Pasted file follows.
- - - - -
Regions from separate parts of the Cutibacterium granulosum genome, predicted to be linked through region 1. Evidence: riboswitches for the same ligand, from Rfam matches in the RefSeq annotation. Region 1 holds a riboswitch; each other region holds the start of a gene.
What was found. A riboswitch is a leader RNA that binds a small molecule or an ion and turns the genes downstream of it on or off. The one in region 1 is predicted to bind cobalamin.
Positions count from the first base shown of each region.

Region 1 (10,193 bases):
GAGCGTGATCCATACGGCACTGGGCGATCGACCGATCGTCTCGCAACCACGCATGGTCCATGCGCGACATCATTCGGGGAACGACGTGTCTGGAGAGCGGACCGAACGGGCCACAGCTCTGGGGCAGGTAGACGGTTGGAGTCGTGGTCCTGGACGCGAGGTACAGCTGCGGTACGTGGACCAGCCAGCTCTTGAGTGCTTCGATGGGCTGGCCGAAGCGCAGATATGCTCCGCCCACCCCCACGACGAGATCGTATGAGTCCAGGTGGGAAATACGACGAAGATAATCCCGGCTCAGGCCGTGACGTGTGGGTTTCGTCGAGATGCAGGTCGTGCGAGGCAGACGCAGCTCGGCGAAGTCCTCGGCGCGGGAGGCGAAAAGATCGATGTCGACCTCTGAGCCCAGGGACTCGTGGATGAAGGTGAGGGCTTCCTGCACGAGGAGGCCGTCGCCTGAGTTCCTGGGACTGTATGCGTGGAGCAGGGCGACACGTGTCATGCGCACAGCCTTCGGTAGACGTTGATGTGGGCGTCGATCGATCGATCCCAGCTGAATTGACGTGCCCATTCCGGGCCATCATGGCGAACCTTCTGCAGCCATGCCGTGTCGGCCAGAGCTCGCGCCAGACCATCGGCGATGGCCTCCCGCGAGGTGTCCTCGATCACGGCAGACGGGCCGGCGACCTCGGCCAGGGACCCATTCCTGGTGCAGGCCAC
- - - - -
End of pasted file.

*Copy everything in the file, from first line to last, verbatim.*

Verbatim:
Regions from separate parts of the Cutibacterium granulosum genome, predicted to be linked through region 1. Evidence: riboswitches for the same ligand, from Rfam matches in the RefSeq annotation. Region 1 holds a riboswitch; each other region holds the start of a gene.
What was found. A riboswitch is a leader RNA that binds a small molecule or an ion and turns the genes downstream of it on or off. The one in region 1 is predicted to bind cobalamin.
Positions count from the first base shown of each region.

Region 1 (10,193 bases):
GAGCGTGATCCATACGGCACTGGGCGATCGACCGATCGTCTCGCAACCACGCATGGTCCATGCGCGACATCATTCGGGGAACGACGTGTCTGGAGAGCGGACCGAACGGGCCACAGCTCTGGGGCAGGTAGACGGTTGGAGTCGTGGTCCTGGACGCGAGGTACAGCTGCGGTACGTGGACCAGCCAGCTCTTGAGTGCTTCGATGGGCTGGCCGAAGCGCAGATATGCTCCGCCCACCCCCACGACGAGATCGTATGAGTCCAGGTGGGAAATACGACGAAGATAATCCCGGCTCAGGCCGTGACGTGTGGGTTTCGTCGAGATGCAGGTCGTGCGAGGCAGACGCAGCTCGGCGAAGTCCTCGGCGCGGGAGGCGAAAAGATCGATGTCGACCTCTGAGCCCAGGGACTCGTGGATGAAGGTGAGGGCTTCCTGCACGAGGAGGCCGTCGCCTGAGTTCCTGGGACTGTATGCGTGGAGCAGGGCGACACGTGTCATGCGCACAGCCTTCGGTAGACGTTGATGTGGGCGTCGATCGATCGATCCCAGCTGAATTGACGTGCCCATTCCGGGCCATCATGGCGAACCTTCTGCAGCCATGCCGTGTCGGCCAGAGCTCGCGCCAGACCATCGGCGATGGCCTCCCGCGAGGTGTCCTCGATCACGGCAGACGGGCCGGCGACCTCGGCCAGGGACCCATTCCTGGTGCAGGCCAC